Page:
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LFF 2021 Review: Petite Maman – “Utterly charming”

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Céline Sciamma’s follow-up to 2019’s Portrait of a Lady on Fire is a quieter and more playful film. But despite its lean running time of 72 minutes — Petite Maman is a subtle, but captivating modern fable on grief, loneliness, and motherhood.

Sciamma uses the restrictions of shooting during Covid-19 to create an atmospheric film with a woodland setting and a beautiful Autumnal colour palette. The colours and the melancholy of the season reflect the mood of the film.

For eight-year-old Nelly (Gabrielle Sanz), whose point of view we experience the film through — it’s a time of big change too. Her grandmother has just died, and her mother, Marion (Nina Meurisse) is struggling to deal with her grief and the practicality of packing up her childhood home. Shortly after they arrive, Marion leaves to go back to the family home, leaving Nelly and her Dad (Stéphane Varupenne) to finish up without her.

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It’s a superb central performance by Gabrielle Sanz who plays Nelly with a pragmatism beyond her eight years. She is tiny empath, feeling her mum’s sadness, and gradually understanding that Marion’s emotional pain began long before her bereavement. While her dad packs up the house, Nelly goes exploring, first in the pocket-door hidden cupboards of the house to dig out Marion’s childhood toys, and then to the woodland just outside.

Nelly’s adventures take her to a mini woodland hut in a clearing. Her solitude is interrupted by a cheery, waving stranger, who bears a striking resemblance to Nelly – is this a dopplegänger? or someone she dreamed up? She isn’t quite sure, yet. Apparently unphased, Nelly quickly discovers the girl (played by Gabrielle’s twin sister Josephine) is also called Marion.

Eight-year-old Marion convinces Nelly to help her to finish off her little hut, and the pair become fast friends. It’s clear that this Marion, like Nelly has problems at home too. What unfolds from their meeting is fantastical, perhaps even supernatural. But it’s treated naturalistically thanks to cinematographer Claire Mathon’s camera work, as well as a minimal score and Sciamma’s tight script. Miyazaki is an influence and it’s not hard to see — the film begins with a death, and the spectre of hereditary illness looms over both girls.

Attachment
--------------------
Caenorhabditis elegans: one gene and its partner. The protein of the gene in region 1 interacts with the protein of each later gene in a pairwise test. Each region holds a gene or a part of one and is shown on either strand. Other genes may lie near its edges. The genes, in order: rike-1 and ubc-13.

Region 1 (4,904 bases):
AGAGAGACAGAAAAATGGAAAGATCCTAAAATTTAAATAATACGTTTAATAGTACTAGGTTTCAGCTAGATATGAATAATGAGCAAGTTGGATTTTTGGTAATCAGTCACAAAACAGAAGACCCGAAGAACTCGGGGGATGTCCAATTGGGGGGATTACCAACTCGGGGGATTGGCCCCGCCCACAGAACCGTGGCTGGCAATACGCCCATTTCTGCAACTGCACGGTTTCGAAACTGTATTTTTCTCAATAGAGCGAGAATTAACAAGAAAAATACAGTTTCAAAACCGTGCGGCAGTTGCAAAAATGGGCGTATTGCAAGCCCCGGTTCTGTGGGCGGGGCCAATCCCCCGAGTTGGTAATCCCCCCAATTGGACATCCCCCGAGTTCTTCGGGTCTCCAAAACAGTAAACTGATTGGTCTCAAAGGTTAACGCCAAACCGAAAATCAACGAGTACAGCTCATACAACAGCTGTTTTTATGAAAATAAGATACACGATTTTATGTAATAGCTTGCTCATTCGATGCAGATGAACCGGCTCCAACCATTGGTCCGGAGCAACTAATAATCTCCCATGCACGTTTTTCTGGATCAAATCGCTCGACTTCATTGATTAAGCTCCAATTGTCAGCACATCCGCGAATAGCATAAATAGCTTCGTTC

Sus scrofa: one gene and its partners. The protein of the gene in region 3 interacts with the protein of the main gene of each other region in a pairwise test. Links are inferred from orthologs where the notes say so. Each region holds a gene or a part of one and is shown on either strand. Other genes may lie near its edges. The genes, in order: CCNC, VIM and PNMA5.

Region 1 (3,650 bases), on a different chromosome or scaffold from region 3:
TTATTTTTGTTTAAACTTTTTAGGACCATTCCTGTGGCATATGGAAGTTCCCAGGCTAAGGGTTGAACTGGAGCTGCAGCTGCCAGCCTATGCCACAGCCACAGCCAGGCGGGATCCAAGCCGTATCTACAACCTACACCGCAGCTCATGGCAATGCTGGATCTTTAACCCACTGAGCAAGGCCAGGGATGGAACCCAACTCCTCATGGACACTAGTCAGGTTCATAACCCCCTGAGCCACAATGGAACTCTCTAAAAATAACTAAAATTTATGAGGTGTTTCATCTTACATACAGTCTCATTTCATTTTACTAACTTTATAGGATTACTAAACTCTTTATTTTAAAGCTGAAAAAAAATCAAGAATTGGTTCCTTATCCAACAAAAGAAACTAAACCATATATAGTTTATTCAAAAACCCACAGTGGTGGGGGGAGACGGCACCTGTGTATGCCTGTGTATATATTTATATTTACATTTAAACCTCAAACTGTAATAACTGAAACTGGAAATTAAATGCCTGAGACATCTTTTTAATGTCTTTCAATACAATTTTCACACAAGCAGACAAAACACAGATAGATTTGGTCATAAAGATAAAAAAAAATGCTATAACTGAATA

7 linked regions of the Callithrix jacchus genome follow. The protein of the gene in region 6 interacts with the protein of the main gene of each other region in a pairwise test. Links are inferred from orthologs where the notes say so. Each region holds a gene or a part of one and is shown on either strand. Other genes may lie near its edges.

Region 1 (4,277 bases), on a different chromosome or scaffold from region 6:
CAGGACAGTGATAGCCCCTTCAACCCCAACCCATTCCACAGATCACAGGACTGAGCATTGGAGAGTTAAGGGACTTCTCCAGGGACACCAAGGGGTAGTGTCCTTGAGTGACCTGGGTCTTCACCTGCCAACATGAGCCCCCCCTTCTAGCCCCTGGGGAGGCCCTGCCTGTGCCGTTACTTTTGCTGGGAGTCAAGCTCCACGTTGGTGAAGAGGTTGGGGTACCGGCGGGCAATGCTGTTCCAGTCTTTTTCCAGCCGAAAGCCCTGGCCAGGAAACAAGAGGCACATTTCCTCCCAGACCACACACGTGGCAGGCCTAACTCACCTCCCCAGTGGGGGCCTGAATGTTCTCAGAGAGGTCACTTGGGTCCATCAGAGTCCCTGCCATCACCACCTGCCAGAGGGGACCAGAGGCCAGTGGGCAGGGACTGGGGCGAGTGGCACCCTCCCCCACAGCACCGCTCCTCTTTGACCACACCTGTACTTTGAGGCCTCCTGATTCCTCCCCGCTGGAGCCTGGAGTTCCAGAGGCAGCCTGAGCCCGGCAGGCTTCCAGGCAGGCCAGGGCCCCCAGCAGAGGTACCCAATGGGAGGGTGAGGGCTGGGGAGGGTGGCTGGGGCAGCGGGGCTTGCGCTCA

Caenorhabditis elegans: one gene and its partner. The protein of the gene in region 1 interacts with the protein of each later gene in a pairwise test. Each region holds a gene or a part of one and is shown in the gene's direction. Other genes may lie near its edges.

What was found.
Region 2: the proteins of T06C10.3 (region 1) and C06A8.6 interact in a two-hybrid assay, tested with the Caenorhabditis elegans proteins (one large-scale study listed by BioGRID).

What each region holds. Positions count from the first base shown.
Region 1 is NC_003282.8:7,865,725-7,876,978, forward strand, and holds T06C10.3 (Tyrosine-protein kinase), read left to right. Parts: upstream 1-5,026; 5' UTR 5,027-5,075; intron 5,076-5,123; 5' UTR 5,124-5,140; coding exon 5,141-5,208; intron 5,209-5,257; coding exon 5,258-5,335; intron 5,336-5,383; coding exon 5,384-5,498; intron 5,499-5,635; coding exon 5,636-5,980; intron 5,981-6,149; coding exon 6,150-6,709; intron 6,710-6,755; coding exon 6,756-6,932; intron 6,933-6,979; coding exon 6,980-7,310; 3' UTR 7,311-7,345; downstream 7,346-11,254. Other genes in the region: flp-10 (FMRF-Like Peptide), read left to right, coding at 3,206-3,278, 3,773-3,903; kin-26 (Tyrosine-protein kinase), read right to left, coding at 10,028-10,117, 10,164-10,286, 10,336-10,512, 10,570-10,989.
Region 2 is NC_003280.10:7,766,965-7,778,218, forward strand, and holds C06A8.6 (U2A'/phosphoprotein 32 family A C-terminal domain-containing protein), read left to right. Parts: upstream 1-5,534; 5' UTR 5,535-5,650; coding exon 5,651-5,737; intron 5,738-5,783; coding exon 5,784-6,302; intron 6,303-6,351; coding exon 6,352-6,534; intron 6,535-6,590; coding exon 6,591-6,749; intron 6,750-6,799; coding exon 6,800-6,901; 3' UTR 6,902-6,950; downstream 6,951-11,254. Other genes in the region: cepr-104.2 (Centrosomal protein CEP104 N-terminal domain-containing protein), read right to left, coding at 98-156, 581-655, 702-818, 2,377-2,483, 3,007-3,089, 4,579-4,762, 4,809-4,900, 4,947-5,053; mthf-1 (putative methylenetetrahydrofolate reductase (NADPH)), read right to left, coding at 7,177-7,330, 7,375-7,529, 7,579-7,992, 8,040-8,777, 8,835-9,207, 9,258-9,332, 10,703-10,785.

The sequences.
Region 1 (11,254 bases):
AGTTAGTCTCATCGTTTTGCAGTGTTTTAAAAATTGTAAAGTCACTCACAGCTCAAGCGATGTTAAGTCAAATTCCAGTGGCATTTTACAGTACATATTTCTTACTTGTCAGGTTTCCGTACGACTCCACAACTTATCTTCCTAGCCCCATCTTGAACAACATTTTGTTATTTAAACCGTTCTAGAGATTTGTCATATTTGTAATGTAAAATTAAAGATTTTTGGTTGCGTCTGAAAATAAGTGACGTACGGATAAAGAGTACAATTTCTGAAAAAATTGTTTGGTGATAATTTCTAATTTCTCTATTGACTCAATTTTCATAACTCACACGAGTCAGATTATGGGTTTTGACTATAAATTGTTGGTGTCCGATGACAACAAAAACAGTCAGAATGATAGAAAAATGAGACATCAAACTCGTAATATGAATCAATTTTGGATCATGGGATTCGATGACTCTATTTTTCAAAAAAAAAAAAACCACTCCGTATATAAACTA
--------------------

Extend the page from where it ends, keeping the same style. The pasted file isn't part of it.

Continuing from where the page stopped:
Petite Maman is utterly charming yet avoids mawkish sentimentality. The two girls laugh and play-act a detective story in Marion’s home — which looks an awful lot like Nelly’s Grandmother’s house. Marion is anxious about her upcoming operation, which is happening so that she won’t have to walk with a cane like her mother. Nelly helps take her mind off things, and a messy crêpe making scene that leaves them both in fits of giggles is pure joy.

Through this unusual, time-limited friendship (both girls realise it can only last as long it takes Nelly’s dad to finish the packing), Nelly begins to understand the girl her mum once was and starts seeing a way to connect with her again. “I come from the path behind you.” she says to petite Marion, it’s a poignant line that cuts to the heart of the story.

There are some low-key but beautifully observed father-daughter bonding moments too, like when Nelly decides it’s time for her dad’s beard to go. One small moment between them packs some emotional heft in a film that doesn’t go in for heavy dramatic beats. He doesn’t fully get what’s happening to Nelly in this moment, but he knows it’s important to her.

By suspending our disbelief in the impossible, we’re swept up in the connections between generations. Just as Miyazaki’s films like My Neighbour Totoro and When Marnie Was Here blend childhood imagination with difficult subjects — Petite Maman will spark intrigue and enchantment in audiences, regardless of age.

Petite Maman screened as part of LFF 2021, and will be released in the UK on 19 November, with a later release on MUBI on 4 February 2022.

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